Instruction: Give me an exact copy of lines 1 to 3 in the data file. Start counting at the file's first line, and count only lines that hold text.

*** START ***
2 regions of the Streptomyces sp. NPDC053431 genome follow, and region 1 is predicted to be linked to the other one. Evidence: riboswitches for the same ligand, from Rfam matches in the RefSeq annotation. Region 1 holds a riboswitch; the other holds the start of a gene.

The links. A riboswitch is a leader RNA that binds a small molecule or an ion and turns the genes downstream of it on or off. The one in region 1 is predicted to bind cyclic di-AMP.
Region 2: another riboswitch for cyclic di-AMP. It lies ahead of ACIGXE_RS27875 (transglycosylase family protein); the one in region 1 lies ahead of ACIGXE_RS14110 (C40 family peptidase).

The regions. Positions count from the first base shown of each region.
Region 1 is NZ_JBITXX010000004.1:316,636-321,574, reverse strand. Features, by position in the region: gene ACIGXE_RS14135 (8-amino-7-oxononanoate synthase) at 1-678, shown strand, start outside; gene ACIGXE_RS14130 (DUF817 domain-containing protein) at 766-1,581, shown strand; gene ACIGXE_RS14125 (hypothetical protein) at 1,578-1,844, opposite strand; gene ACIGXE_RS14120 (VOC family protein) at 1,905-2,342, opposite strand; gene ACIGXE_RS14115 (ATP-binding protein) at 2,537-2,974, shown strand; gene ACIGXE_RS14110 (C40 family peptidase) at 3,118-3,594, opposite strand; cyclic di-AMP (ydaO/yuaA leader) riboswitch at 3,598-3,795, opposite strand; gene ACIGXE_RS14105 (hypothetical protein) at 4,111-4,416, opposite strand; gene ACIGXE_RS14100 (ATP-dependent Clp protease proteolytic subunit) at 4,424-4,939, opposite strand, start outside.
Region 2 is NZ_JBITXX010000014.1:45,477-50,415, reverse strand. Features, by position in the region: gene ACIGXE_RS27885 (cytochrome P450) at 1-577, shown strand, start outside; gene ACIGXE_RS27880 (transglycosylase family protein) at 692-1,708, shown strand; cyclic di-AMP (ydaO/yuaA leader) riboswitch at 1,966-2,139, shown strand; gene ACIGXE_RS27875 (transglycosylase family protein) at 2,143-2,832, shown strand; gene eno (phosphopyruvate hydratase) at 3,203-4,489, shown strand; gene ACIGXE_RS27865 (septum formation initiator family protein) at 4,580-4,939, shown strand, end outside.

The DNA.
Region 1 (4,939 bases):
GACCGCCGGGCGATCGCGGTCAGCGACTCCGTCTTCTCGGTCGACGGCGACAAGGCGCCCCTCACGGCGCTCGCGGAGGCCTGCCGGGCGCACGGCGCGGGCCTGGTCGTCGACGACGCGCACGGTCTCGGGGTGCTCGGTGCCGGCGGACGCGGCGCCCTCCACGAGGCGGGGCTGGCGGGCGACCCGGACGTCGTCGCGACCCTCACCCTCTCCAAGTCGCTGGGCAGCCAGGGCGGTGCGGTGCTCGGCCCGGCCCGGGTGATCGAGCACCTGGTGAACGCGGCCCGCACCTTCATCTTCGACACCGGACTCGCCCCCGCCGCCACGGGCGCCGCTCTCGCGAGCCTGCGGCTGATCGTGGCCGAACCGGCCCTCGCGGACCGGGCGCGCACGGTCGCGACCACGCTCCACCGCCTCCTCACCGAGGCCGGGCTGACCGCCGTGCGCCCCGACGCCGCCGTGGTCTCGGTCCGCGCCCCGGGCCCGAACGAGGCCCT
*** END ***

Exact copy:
2 regions of the Streptomyces sp. NPDC053431 genome follow, and region 1 is predicted to be linked to the other one. Evidence: riboswitches for the same ligand, from Rfam matches in the RefSeq annotation. Region 1 holds a riboswitch; the other holds the start of a gene.

The links. A riboswitch is a leader RNA that binds a small molecule or an ion and turns the genes downstream of it on or off. The one in region 1 is predicted to bind cyclic di-AMP.
Region 2: another riboswitch for cyclic di-AMP. It lies ahead of ACIGXE_RS27875 (transglycosylase family protein); the one in region 1 lies ahead of ACIGXE_RS14110 (C40 family peptidase).